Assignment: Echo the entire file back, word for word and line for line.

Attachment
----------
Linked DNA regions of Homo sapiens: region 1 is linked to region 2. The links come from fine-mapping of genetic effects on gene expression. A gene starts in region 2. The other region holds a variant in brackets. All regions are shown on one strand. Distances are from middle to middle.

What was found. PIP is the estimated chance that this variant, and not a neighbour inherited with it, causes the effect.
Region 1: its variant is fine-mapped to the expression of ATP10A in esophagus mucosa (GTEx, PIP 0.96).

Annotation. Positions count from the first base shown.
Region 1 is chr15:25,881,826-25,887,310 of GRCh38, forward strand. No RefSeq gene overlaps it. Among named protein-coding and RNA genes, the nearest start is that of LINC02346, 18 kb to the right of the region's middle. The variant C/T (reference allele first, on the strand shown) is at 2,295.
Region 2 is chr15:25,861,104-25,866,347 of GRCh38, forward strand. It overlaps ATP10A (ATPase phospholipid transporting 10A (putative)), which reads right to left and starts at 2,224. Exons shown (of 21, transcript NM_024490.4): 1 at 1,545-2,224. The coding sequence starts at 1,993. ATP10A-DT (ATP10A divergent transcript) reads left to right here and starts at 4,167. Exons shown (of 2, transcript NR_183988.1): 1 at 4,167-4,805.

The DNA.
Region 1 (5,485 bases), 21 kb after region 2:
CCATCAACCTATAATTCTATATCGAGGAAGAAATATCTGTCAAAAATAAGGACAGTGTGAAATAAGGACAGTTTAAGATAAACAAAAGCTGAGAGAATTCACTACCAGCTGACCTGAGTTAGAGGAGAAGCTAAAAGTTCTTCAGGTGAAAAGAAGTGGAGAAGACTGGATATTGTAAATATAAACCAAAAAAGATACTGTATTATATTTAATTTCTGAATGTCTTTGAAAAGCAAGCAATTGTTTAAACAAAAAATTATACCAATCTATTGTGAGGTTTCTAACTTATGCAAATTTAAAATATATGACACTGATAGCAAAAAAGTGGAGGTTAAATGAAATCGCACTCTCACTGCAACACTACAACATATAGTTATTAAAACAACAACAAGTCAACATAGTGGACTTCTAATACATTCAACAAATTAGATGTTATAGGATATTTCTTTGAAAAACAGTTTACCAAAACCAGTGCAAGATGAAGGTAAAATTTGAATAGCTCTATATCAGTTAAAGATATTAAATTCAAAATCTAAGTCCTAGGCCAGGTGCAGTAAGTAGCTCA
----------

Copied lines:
Linked DNA regions of Homo sapiens: region 1 is linked to region 2. The links come from fine-mapping of genetic effects on gene expression. A gene starts in region 2. The other region holds a variant in brackets. All regions are shown on one strand. Distances are from middle to middle.

What was found. PIP is the estimated chance that this variant, and not a neighbour inherited with it, causes the effect.
Region 1: its variant is fine-mapped to the expression of ATP10A in esophagus mucosa (GTEx, PIP 0.96).

Annotation. Positions count from the first base shown.
Region 1 is chr15:25,881,826-25,887,310 of GRCh38, forward strand. No RefSeq gene overlaps it. Among named protein-coding and RNA genes, the nearest start is that of LINC02346, 18 kb to the right of the region's middle. The variant C/T (reference allele first, on the strand shown) is at 2,295.
Region 2 is chr15:25,861,104-25,866,347 of GRCh38, forward strand. It overlaps ATP10A (ATPase phospholipid transporting 10A (putative)), which reads right to left and starts at 2,224. Exons shown (of 21, transcript NM_024490.4): 1 at 1,545-2,224. The coding sequence starts at 1,993. ATP10A-DT (ATP10A divergent transcript) reads left to right here and starts at 4,167. Exons shown (of 2, transcript NR_183988.1): 1 at 4,167-4,805.

The DNA.
Region 1 (5,485 bases), 21 kb after region 2:
CCATCAACCTATAATTCTATATCGAGGAAGAAATATCTGTCAAAAATAAGGACAGTGTGAAATAAGGACAGTTTAAGATAAACAAAAGCTGAGAGAATTCACTACCAGCTGACCTGAGTTAGAGGAGAAGCTAAAAGTTCTTCAGGTGAAAAGAAGTGGAGAAGACTGGATATTGTAAATATAAACCAAAAAAGATACTGTATTATATTTAATTTCTGAATGTCTTTGAAAAGCAAGCAATTGTTTAAACAAAAAATTATACCAATCTATTGTGAGGTTTCTAACTTATGCAAATTTAAAATATATGACACTGATAGCAAAAAAGTGGAGGTTAAATGAAATCGCACTCTCACTGCAACACTACAACATATAGTTATTAAAACAACAACAAGTCAACATAGTGGACTTCTAATACATTCAACAAATTAGATGTTATAGGATATTTCTTTGAAAAACAGTTTACCAAAACCAGTGCAAGATGAAGGTAAAATTTGAATAGCTCTATATCAGTTAAAGATATTAAATTCAAAATCTAAGTCCTAGGCCAGGTGCAGTAAGTAGCTCA